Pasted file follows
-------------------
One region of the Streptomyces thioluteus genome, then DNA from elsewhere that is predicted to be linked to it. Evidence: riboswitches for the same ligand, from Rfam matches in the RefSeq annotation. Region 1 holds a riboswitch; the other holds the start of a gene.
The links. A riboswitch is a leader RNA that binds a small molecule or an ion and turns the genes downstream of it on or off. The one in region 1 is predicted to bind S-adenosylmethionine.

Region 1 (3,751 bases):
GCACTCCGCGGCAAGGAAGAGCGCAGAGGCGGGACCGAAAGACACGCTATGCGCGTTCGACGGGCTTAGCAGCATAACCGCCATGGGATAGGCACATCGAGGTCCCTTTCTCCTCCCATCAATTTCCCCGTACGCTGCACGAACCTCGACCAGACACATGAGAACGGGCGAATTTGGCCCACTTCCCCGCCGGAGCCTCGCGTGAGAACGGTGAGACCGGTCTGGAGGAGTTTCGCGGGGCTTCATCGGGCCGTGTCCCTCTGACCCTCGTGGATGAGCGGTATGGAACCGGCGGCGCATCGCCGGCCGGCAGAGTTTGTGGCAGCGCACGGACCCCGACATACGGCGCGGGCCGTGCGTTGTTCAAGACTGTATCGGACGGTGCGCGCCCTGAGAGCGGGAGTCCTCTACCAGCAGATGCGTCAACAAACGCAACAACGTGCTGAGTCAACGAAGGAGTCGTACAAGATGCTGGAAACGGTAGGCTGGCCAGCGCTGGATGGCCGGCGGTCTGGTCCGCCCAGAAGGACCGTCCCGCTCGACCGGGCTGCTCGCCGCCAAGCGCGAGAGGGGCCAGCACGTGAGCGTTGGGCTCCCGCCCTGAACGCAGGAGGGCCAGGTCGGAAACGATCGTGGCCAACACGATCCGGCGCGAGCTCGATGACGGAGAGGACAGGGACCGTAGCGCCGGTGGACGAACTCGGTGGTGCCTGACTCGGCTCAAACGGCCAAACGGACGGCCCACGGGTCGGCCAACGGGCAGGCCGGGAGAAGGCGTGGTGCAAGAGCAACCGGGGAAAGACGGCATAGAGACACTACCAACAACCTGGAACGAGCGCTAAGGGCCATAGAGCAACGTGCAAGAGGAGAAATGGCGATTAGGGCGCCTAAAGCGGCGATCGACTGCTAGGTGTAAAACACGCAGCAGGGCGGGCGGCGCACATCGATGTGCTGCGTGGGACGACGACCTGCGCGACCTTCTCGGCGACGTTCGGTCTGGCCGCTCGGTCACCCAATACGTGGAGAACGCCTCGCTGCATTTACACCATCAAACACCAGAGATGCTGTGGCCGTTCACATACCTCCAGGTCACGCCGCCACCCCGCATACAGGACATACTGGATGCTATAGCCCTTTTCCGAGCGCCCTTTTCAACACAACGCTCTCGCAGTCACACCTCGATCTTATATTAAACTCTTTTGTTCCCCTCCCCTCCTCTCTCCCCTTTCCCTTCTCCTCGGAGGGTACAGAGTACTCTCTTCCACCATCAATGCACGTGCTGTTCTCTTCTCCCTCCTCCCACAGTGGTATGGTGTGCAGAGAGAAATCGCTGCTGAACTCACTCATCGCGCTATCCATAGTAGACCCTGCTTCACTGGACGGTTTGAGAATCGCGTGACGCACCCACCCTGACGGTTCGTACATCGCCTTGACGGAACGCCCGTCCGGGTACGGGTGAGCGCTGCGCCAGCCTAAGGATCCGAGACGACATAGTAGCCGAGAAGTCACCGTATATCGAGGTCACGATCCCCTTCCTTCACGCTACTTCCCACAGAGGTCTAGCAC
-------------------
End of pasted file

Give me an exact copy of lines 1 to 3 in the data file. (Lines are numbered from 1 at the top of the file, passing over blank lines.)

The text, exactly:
One region of the Streptomyces thioluteus genome, then DNA from elsewhere that is predicted to be linked to it. Evidence: riboswitches for the same ligand, from Rfam matches in the RefSeq annotation. Region 1 holds a riboswitch; the other holds the start of a gene.
The links. A riboswitch is a leader RNA that binds a small molecule or an ion and turns the genes downstream of it on or off. The one in region 1 is predicted to bind S-adenosylmethionine.

Region 1 (3,751 bases):